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Part-Time Practice Trends Intensify Physician Shortage According to AMGA and Cejka Search 2007 Physician Retention Survey

Tuesday, March 11, 2008 General News J E 4
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ST. LOUIS, March 10 The imbalance in the supply and demandfor physicians will continue to intensify as the U.S. population continues togrow faster than the physician workforce. Added pressure will come with theincreasing number of physicians practicing medicine on a part-time basis, asreported the 2007 Retention Survey from the American Medical Group Association(AMGA) and Cejka Search, a nationally recognized physician and healthcareexecutive search organization.

In the recently released AMGA/Cejka Search survey, responding groupsreported an increase in the percentage of physicians practicing part-time from13 percent in 2005 to 19 percent in 2007. Males increased from 5 percent to 7percent; females increased from 8 percent to 12 percent. The age group withthe greatest number of physicians practicing part-time is between 35 and 39;the gender split among part-time physicians in that age group is 15 percentmale and 85 percent female.

"Retirement and graduation rates tell only part of the story. Our surveytook a closer look inside medical groups, and the result appears to be a risein the number of physicians, among both genders, practicing part-time," saidCarol Westfall, president of Cejka Search. "When recruiting to retain youngphysicians, organizations need to be aware that these candidates placesignificant weight on their ability to balance time in practice with otherinterests and commitments. As physicians approach retirement, they also arelooking for ways to achieve balance."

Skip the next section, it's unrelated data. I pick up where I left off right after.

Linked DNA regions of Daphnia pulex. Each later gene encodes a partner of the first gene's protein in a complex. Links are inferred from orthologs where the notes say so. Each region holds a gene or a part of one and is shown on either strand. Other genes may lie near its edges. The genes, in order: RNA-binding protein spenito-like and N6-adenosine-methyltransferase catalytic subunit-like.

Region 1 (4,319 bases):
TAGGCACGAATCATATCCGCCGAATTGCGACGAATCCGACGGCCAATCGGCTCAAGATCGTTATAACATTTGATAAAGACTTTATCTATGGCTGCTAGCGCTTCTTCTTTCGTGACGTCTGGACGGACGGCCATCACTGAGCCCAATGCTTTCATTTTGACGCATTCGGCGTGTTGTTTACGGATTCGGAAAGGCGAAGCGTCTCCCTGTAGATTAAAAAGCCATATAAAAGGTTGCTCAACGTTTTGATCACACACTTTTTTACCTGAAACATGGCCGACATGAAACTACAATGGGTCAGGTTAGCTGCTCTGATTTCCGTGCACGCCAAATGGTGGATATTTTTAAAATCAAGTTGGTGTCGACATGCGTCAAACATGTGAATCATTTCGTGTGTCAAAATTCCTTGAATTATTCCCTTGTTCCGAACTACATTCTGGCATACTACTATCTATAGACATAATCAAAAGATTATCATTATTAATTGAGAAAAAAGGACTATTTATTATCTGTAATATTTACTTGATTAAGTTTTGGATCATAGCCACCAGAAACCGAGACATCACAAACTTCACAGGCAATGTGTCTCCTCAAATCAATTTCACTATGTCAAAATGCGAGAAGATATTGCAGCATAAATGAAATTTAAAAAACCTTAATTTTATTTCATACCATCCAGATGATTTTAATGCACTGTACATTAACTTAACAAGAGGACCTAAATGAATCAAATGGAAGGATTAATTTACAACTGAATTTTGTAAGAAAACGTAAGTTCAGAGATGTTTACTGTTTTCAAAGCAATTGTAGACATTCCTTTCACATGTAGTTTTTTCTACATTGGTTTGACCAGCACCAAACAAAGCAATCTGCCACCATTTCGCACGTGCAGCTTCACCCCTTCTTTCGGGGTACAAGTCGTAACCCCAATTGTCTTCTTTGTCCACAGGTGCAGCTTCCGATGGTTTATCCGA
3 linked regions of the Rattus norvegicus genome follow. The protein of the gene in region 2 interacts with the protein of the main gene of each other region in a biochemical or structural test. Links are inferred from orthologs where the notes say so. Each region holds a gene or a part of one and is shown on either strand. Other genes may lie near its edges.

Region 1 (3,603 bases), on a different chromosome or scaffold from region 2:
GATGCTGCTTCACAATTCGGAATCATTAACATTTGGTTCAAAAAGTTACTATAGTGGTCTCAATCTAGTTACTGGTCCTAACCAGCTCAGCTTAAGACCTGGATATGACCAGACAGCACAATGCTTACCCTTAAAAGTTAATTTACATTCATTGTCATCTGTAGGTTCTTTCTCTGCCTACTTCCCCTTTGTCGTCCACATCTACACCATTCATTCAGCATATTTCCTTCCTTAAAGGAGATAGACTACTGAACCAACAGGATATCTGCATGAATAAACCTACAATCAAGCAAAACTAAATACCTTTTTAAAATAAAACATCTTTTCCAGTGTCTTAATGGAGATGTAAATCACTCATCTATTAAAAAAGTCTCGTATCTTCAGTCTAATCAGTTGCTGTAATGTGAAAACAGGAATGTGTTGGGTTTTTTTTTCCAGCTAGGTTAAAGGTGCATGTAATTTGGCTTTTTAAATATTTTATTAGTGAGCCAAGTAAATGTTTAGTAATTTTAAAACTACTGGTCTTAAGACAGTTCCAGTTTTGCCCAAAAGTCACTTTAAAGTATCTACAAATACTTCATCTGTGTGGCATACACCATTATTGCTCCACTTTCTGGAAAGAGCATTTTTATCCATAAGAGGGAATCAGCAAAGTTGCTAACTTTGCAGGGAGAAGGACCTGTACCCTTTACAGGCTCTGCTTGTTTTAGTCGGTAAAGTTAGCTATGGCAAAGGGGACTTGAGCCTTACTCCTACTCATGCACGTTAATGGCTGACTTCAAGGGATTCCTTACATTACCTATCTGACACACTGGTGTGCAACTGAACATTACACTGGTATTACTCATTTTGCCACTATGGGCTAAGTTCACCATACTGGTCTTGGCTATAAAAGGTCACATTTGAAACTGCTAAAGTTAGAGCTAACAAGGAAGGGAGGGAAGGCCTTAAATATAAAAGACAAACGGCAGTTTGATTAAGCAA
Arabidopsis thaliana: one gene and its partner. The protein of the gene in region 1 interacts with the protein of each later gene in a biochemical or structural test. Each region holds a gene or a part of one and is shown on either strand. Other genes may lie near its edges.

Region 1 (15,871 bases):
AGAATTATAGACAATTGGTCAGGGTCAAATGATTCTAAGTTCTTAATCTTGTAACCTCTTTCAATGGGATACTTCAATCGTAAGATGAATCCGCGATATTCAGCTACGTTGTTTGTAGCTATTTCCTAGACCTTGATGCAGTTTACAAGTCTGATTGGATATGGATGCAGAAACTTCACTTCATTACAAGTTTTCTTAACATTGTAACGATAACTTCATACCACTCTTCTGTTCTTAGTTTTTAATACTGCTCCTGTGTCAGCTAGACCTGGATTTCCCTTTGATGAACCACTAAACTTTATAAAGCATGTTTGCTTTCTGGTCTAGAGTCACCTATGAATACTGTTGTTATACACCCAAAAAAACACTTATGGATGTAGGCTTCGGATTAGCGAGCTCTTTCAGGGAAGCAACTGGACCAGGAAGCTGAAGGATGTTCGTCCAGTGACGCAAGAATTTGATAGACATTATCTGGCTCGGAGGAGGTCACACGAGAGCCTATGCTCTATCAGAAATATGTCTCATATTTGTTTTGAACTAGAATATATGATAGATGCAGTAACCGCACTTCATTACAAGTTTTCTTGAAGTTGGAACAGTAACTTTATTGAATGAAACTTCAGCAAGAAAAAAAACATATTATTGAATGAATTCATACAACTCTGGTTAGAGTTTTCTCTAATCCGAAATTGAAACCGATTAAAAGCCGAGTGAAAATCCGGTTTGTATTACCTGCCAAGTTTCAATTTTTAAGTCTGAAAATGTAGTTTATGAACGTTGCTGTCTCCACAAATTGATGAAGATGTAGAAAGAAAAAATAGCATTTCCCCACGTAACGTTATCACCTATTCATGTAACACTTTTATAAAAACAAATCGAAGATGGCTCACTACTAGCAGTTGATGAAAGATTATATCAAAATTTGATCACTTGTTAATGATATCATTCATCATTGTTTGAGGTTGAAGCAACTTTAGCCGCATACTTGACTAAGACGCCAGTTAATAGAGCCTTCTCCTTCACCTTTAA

"The trends reported by AMGA members are accompanied by their insightsabout how they are implementing retention strategies," said Donald W. Fisher,Ph.D., AMGA's president and chief executive officer. "They also reportclinical models that utilize hospitalists, physician assistants and nursepractitioners to continue to improve access and quality care for theirpatients in a time of shortage."

"It is important to attract and keep physicians by fostering a culturewhere communication is open, expectations are clear and mentoring isprovided," said Joseph Scopelliti, M.D., president of The Guthrie Clinic inSayre, Penn., who jointly presented the survey findings with Westfall at theAMGA annual conference.

Since 1980, the US population has increased more than 33 percent, whilethe number of new doctors graduating from medical school has stayed constant,creating shortages in primary care and other specialties. The changing profileof the typical American medical group will be influenced to a great extent bythe retirement of predominantly male, Baby Boomer physicians and the emergenceof the Millennial generation workforce, which is equally comprised of male andfemale physicians.

"This survey brings the experience and insights of leading medical groupsthroughout the country together," said Westfall. "Using these industry trendsand proven strategies, healthcare leaders can make informed decisions thatwill prepare their organizations to overcome the challenges ahead."

Methodology

The Cejka Search and AMGA 2006 Physician Retention Survey was distributedin December 2007 to 300 AMGA member medical groups. All survey responses (43)were compiled for this survey (a 15 percent response rate). These 43responding groups collectively represent a population comprised of 14,705physicians of whom 2,604 (19 percent) were practicing part-time, as defined bythe responding group.

To obtain a copy of the Cejka Search and AMGA 2007 Physician RetentionSurvey, please visit http://www.cejkasearch.com.

About American Medical Group Association

AMGA advocates for multispecialty medical groups and other organizedsystems of care and for the patients served by these systems by continuouslystriving to improve patient care through innovation, information sharing,benchmarking, the creation of sound public policy, and leadership development.AM
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